'I'm sure Kazuo's success will go on to inspire many of our current and future students and other alumni.'
North Norfolk district councillor Hilary Cox has been made an MBE.
Mrs Cox, 67, received the honour for services to local government and the community.
The former county councillor said: 'I got the paperwork about four weeks ago. I just walked around my house in shock.
'It's such an honour, such a privilege, to be given this when I was just doing what I do.'
Mrs Cox, who grew up in Mundesley, said: 'My husband William was made an MBE in 2002, also for services to the community as he was a long serving fireman and lifeboatman.
'I think it's rare for both people in a couple to be awarded it. It has been very difficult to keep it from my children though.'
Community stalwart Anne Rush, known as Sarah, has been awarded a British Empire Medal.
The 79-year-old has been recognised for her services to Barnham, Thetford, where she has been a church warden and fundraiser at St Gregory's for 40 years.
Mrs Rush also provided support to the widows and children of the 18 Bury St Edmunds Rugby Club members who died in a plane crashe outside Paris in 1974.
And for 20 years she has been a organiser for the Royal British Legion Poppy Appeal.
She said: 'I have a desire to help other people where I can.
'I believe the more you put into life the more you get out of it.
'I am obviously delighted and very humbled to be accepting this honour.'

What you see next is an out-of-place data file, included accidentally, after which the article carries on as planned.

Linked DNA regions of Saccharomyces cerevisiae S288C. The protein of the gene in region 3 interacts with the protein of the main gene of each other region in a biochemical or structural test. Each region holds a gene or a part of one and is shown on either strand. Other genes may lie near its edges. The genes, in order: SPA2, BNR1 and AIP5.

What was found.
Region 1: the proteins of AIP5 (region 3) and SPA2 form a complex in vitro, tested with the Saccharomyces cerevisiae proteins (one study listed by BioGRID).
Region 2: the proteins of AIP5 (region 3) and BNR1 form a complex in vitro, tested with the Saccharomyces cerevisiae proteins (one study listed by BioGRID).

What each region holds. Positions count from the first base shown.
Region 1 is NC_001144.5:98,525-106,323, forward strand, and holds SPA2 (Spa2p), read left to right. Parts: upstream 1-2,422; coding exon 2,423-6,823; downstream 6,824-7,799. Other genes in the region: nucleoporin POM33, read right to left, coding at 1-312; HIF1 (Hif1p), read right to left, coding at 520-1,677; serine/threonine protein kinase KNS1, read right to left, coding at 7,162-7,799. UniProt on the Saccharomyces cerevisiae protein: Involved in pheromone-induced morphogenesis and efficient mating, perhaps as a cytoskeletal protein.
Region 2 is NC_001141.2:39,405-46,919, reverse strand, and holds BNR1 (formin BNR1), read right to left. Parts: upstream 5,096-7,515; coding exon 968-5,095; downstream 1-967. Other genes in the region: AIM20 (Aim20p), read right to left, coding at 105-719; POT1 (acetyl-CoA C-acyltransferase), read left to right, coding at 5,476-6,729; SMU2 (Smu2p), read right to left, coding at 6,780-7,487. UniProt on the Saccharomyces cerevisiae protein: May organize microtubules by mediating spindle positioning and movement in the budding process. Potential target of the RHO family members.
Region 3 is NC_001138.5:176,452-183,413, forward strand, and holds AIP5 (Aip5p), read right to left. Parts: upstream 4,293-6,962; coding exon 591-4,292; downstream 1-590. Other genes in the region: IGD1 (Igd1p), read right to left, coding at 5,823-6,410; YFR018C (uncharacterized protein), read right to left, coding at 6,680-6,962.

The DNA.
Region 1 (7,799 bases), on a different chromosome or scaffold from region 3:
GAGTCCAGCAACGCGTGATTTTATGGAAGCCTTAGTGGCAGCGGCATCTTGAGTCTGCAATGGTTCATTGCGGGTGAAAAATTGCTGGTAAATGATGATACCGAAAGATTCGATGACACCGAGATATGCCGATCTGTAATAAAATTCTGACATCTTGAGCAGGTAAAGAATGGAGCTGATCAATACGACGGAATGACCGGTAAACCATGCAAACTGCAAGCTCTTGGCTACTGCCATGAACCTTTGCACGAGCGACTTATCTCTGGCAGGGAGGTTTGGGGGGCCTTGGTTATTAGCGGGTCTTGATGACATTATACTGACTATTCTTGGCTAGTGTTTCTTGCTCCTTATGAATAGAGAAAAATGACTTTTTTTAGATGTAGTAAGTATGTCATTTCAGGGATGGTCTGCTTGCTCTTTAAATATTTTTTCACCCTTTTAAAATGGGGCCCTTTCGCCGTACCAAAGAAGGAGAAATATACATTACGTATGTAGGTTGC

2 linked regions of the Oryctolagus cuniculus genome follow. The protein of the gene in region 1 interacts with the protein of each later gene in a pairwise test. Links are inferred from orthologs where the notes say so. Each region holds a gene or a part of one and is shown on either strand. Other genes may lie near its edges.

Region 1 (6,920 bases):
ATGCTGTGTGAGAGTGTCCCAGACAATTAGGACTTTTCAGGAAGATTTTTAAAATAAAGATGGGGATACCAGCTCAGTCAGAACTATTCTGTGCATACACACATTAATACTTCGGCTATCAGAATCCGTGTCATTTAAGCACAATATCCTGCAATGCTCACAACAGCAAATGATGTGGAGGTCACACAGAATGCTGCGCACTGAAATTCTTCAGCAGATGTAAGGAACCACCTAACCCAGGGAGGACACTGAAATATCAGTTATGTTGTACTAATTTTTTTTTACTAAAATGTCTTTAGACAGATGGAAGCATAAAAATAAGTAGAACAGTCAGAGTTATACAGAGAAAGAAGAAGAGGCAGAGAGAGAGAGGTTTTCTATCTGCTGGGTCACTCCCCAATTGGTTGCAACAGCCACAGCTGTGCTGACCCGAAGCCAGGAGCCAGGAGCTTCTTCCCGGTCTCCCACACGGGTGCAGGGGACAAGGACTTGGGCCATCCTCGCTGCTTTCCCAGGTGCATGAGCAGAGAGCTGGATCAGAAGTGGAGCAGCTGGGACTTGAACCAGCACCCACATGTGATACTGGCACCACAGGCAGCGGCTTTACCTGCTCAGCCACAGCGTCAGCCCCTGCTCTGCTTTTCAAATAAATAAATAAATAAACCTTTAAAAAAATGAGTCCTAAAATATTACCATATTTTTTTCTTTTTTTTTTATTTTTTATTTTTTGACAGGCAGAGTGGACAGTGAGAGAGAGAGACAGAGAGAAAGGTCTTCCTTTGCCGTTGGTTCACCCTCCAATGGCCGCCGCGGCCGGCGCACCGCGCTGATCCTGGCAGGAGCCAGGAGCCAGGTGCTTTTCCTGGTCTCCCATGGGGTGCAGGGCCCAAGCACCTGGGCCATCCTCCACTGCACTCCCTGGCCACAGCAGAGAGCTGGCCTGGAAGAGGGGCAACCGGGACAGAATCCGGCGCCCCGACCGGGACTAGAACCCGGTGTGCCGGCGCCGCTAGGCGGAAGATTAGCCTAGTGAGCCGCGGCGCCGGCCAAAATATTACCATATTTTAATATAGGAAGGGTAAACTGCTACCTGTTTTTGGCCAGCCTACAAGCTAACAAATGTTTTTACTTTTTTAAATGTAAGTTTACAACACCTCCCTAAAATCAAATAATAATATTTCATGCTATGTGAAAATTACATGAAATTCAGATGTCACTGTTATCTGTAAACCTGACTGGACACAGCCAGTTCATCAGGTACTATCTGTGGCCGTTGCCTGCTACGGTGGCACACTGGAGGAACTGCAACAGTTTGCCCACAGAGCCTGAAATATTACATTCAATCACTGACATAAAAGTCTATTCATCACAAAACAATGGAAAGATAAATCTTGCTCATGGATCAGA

A woman from Thurne has been made an MBE in recognition of more than 20 years of service to people with Asperger syndrome.
Marcella Olive-Ballestra, 72, was made an MBE for her work in founding the charity Asperger East Anglia.
Mrs Olive-Ballestra, who has Italian parents and was educated in the Netherlands, has lived in the village between Norwich and Great Yarmouth for more than 40 years.
She adopted a baby who was extremely challenging to raise, and it wasn't until he was 14 years old that he was diagnosed with Asperger syndrome.
Mrs Olive-Ballestra said: 'He was an extremely difficult baby. The doctors said we were doing everything right as parents and nothing was wrong, but needless to say, he is now 37 and he has still got it.'
Following on from the difficulties she faced, Mrs Olive-Ballestra set out to help others in 1996.
She said: 'We initially started with a helpline which we set up in our house, but people kept ringing late at night and it got quite intrusive.
'We eventually found a little office that was basically a cupboard at Charing Cross in Norwich.'
After much tireless work, the charity was officially established in 1998, becoming the first in the region of its kind.
Asperger East Anglia has gone on to help more than 34,000 people across East Anglia and Mrs Olive-Ballestra has been instrumental in organising the hundreds of fundraisers that have helped to raise the £300,000 needed each year to keep the charity running.
The charity has subsequently been used as an example for groups setting up in Liverpool and Shropshire.
But for Mrs Olive-Ballestra, the hard-earned MBE is all about the charity.
She said: 'To be quite honest, for me it is more for the charity than myself. I'm more pleased that it is putting the charity in the spotlight because it's not about me really, I've never done it for that reason.'
These are the other honours recipients in our county:
• Sally Mills, from Cromer, matron and manager of Halsey House Royal British Legion care home has been made an MBE for services to ex-service personnel.
• Herbert Slaughter, from Norwich, has been awarded a BEM for services to the Royal Artillery Association and to the community in Norwich.32
• Richard Bridgman, founder of the Thetford engineering business, Warren Services, has been awarded an OBE for services to training young people.